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Archive for October, 2010

Blue on blue: Can David Cameron keep his own party happy?

Thursday, October 21st, 2010

SINCE the Conservative-Liberal Democrat government was formed in May, most observers have looked to the Lib Dems as the main source of disaffection. Yet the big arguments within the cabinet so far have been “blue on blue”, mostly involving causes dear to the Tory right.

Can David Cameron keep his own party happy?

Organised crime in Mexico

Thursday, October 21st, 2010

Under the volcano The drugs trade has spread corruption and violence across Mexico. Can the police ever catch up with them?

Check out this special briefing from The Economist

The Tragedy of Sudan

Monday, October 4th, 2010

Here is Time magazine’s treatment of the Sudan crisis from 2004. We’ll see what crisis January 2011 brings…

1945-1998 Nuclear Explosions

Monday, October 4th, 2010

“This piece of work is a bird’s eye view of the history by scaling down a month length of time into one second.  No letter is used for equal messaging to all viewers without language barrier.  The blinking light, sound and the numbers on the world map show when, where and how many experiments each country have conducted.  I created this work for the means of an interface to the people who are yet to know of the extremely grave, but present problem of the world.”

See this display of the history of nuclear explosions.

Russia in color, a century ago

Monday, October 4th, 2010

With images from southern and central Russia in the news lately due to extensive wildfires, I thought it would be interesting to look back in time with this extraordinary collection of color photographs taken between 1909 and 1912. In those years, photographer Sergei Mikhailovich Prokudin-Gorskii (1863-1944) undertook a photographic survey of the Russian Empire with the support of Tsar Nicholas II. He used a specialized camera to capture three black and white images in fairly quick succession, using red, green and blue filters, allowing them to later be recombined and projected with filtered lanterns to show near true color images. The high quality of the images, combined with the bright colors, make it difficult for viewers to believe that they are looking 100 years back in time – when these photographs were taken, neither the Russian Revolution nor World War I had yet begun. Collected here are a few of the hundreds of color images made available by the Library of Congress, which purchased the original glass plates back in 1948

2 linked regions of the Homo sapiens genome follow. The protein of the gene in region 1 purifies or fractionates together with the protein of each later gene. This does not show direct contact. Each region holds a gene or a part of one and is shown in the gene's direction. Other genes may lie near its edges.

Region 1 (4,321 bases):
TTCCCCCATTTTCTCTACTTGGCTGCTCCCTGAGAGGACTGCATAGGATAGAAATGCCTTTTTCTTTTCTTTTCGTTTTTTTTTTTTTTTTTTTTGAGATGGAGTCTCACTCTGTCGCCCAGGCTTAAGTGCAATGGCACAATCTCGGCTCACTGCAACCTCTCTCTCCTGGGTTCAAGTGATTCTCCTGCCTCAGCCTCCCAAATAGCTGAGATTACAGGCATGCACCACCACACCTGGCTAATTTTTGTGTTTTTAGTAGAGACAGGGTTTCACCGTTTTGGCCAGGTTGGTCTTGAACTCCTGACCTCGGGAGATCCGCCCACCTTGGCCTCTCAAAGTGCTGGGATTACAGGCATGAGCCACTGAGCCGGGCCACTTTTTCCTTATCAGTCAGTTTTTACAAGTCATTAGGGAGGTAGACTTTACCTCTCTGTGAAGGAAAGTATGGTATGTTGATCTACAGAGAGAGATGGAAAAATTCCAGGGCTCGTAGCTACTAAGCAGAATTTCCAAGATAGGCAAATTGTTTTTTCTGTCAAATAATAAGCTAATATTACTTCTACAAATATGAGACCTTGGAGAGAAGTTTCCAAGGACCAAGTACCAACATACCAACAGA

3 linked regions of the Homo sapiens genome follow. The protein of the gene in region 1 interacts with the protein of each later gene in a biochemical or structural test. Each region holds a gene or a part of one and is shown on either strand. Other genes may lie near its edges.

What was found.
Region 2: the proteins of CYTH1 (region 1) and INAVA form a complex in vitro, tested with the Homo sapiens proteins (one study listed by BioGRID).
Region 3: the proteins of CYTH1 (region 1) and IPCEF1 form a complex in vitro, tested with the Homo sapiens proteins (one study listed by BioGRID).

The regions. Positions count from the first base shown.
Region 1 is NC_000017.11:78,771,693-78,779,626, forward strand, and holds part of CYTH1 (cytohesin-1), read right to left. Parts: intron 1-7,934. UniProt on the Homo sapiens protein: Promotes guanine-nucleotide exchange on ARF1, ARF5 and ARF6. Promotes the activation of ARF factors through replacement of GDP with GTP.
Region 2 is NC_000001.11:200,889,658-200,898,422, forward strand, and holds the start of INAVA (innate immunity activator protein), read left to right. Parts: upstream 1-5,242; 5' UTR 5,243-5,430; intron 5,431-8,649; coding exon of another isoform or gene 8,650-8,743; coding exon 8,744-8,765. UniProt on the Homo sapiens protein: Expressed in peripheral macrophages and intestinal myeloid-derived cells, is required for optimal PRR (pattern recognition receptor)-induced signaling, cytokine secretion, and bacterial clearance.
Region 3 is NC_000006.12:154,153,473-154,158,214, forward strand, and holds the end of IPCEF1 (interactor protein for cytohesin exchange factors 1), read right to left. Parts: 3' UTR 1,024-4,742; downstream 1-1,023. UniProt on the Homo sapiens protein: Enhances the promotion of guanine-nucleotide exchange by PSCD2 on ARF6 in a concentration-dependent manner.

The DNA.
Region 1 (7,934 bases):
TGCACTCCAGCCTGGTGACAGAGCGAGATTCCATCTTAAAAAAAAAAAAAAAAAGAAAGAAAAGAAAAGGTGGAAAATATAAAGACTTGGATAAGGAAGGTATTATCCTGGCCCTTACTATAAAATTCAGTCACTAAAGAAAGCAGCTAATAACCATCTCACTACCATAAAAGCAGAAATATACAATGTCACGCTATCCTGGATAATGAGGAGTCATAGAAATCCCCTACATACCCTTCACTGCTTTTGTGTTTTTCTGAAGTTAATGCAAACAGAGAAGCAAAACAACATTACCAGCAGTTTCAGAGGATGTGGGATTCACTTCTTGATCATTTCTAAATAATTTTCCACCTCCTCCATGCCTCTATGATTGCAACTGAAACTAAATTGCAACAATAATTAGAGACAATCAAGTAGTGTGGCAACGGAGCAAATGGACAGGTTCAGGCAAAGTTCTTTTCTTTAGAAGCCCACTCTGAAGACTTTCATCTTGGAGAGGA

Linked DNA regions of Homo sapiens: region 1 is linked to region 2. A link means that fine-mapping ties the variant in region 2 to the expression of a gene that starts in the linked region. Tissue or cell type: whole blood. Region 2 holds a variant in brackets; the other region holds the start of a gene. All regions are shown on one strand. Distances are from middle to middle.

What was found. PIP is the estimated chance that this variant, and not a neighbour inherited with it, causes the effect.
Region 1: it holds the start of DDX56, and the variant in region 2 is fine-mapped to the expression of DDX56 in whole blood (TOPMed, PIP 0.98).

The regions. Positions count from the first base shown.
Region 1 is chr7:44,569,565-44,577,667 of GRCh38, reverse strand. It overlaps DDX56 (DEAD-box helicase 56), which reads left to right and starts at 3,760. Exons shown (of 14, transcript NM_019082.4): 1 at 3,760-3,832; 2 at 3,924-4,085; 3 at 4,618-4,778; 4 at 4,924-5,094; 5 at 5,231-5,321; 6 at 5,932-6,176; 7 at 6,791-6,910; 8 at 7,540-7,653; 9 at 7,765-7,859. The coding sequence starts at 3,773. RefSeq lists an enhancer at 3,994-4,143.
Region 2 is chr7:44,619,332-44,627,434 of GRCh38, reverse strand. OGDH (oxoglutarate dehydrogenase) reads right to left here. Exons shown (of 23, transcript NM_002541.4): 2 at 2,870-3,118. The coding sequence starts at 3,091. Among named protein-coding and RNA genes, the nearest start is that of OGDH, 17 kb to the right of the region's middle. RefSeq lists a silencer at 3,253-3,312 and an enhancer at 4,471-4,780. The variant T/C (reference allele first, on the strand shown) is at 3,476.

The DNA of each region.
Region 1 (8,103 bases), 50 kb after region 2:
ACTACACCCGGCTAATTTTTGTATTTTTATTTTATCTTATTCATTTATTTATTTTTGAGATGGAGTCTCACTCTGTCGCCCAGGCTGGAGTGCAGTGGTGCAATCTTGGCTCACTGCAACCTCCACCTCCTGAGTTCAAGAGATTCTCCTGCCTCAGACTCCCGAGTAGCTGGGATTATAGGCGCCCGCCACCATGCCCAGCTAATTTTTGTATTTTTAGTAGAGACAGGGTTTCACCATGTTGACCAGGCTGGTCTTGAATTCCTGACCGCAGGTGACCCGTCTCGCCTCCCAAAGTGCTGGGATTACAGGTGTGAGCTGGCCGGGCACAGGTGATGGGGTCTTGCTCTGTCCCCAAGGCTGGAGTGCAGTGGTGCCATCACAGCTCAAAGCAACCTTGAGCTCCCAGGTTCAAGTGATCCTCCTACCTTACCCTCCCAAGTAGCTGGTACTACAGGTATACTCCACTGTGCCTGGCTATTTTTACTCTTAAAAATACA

Fascinating Photos!

Mexico’s ruling party: The new old guard

Monday, October 4th, 2010

These days, the PAN is part of the system. After 61 years in opposition, it wrested the presidency from the hegemonic Institutional Revolutionary Party (PRI) in 2000 and held it in 2006. Its strengths reflect its legacy as the protagonist of Mexico’s transition to multi-party democracy. Unlike the big-tent PRI, the conservative PAN knows what it stands for. “Whereas the PRI is driven by power, the PAN tends to be driven by ideology,” says Luis Rubio, the head of CIDAC, a think-tank. And unlike the fractious Party of the Democratic Revolution (PRD), its leftist counterpart, the PAN runs a slick operation.

More analysis from The Economist

Tools to Measure an Economy

Monday, October 4th, 2010

There are various tools that Economists use to measure the economy. No one tool offers a full or clear picture of economic health. Rather, these tools must be used in concert. Here is a basic definition and description of GDP, GNP, PPP and The Big Mac Index (all you need for APCG).

Of course, there are more creative and holistic means to measure the health of the economy. For example, statistician Nic Marks asks why we measure a nation’s success by its productivity — instead of by the happiness and well-being of its people. He introduces the Happy Planet Index, which tracks national well-being against resource use (because a happy life doesn’t have to cost the earth). Which countries rank highest in the HPI? You might be surprised.

A power struggle in Iran

Monday, October 4th, 2010

In the summer of 2009 Iran’s divided conservatives came together to save the presidency of Mahmoud Ahmadinejad, after his disputed re-election provoked huge street protests by the reformist Green Movement. To have lost Mr Ahmadinejad to a liberal “plot” would, they judged, have imperilled the Islamic Republic which succours them all.

All the same, many conservatives are far from enamoured of Iran’s president. Challenging him, however, is turning out to be a different matter.

More on the power struggle from The Economist

The Race to Lead Labor 2010

Monday, October 4th, 2010

Here is some of the coverage by The Economist of the 5 candidate race to lead the Labour Party after its defeat in the 2010 general elections.

The 5 Way Race

On Ed Miliband’s Victory

Bagehot Commentary on Ed Milliband